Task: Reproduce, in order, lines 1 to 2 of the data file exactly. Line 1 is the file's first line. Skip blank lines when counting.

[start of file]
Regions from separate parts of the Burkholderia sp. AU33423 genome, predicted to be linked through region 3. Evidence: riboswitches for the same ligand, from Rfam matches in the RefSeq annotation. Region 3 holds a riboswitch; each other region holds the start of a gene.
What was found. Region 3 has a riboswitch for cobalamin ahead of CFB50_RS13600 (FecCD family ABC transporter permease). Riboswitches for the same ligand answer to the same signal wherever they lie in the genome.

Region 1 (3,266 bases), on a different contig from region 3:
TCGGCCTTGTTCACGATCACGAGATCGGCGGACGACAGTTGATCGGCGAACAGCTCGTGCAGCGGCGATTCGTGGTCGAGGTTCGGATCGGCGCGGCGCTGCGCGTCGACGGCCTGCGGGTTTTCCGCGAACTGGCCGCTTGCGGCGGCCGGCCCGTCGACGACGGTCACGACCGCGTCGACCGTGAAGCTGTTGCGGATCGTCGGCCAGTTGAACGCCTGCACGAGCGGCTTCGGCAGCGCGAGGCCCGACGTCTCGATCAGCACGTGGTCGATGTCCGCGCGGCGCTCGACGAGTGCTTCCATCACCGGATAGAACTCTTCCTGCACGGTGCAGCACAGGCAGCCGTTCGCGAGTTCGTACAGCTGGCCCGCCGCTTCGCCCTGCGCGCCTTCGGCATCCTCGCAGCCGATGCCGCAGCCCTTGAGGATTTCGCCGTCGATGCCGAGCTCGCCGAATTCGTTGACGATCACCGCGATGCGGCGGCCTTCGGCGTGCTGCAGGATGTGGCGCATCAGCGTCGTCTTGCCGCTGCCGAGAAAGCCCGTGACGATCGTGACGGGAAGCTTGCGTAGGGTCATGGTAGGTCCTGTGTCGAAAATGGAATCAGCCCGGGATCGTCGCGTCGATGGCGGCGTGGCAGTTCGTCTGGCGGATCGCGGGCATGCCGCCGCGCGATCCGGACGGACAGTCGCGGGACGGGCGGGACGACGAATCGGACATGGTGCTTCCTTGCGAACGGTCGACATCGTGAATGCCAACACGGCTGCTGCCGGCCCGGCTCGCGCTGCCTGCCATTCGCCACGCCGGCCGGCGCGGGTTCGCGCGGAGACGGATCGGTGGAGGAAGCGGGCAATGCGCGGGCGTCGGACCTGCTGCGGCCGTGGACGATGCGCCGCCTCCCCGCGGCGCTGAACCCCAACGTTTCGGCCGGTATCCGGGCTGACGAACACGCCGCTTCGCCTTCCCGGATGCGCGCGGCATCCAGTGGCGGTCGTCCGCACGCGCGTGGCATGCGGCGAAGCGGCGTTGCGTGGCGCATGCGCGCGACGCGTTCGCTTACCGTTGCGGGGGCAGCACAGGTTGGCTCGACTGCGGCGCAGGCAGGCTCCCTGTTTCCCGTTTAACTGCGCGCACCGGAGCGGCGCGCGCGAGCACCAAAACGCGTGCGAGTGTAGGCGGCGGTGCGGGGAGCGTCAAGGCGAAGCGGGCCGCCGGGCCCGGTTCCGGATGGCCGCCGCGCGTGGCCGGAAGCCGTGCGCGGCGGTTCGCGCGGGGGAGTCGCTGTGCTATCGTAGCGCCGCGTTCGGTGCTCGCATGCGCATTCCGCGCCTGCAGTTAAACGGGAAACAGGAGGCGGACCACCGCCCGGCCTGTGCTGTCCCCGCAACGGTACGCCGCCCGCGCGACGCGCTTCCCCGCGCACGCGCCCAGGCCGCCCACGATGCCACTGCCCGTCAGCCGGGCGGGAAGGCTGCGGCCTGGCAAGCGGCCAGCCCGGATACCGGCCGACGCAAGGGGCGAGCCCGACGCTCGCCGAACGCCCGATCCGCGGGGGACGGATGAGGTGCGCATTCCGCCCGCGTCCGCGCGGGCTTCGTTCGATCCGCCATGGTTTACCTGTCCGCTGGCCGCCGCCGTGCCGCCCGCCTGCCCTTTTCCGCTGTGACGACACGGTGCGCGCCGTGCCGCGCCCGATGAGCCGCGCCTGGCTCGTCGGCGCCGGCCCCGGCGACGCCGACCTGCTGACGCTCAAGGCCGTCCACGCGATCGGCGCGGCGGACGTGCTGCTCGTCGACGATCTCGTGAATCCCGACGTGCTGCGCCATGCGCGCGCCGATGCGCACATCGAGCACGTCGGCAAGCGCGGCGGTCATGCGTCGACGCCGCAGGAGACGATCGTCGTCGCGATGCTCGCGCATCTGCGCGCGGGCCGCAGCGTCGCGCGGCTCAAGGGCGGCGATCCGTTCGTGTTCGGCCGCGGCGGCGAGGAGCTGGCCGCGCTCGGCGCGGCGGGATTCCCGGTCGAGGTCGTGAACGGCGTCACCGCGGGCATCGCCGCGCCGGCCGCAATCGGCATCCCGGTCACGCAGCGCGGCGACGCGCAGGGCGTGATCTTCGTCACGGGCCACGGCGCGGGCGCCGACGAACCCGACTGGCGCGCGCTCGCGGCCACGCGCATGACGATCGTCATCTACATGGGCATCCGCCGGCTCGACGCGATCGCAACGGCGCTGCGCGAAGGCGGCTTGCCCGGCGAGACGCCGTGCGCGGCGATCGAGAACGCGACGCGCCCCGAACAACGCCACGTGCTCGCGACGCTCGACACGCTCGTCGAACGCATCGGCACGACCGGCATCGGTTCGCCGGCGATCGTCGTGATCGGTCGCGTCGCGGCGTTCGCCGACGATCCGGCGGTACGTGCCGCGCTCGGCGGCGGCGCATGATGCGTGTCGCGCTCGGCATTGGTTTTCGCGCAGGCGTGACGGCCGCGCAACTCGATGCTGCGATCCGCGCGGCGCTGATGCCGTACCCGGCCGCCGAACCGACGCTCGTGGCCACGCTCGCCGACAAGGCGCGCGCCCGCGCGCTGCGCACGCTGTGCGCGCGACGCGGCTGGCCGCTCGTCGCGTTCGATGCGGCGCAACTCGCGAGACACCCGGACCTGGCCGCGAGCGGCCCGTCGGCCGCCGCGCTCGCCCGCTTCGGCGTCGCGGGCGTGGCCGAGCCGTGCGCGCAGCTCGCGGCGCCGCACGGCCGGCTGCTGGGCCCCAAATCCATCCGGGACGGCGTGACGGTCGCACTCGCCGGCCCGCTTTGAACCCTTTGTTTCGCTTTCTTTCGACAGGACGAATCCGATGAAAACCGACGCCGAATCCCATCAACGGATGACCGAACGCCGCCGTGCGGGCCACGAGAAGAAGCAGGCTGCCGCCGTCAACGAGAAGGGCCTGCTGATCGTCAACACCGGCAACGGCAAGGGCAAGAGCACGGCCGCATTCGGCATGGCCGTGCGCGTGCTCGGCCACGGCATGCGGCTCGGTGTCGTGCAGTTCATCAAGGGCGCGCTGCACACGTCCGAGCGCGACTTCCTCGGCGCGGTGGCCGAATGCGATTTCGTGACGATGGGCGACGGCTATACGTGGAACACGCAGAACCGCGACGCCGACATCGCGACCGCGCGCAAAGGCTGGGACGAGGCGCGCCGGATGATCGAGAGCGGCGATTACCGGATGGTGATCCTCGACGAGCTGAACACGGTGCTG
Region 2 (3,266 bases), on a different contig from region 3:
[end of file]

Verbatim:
Regions from separate parts of the Burkholderia sp. AU33423 genome, predicted to be linked through region 3. Evidence: riboswitches for the same ligand, from Rfam matches in the RefSeq annotation. Region 3 holds a riboswitch; each other region holds the start of a gene.
What was found. Region 3 has a riboswitch for cobalamin ahead of CFB50_RS13600 (FecCD family ABC transporter permease). Riboswitches for the same ligand answer to the same signal wherever they lie in the genome.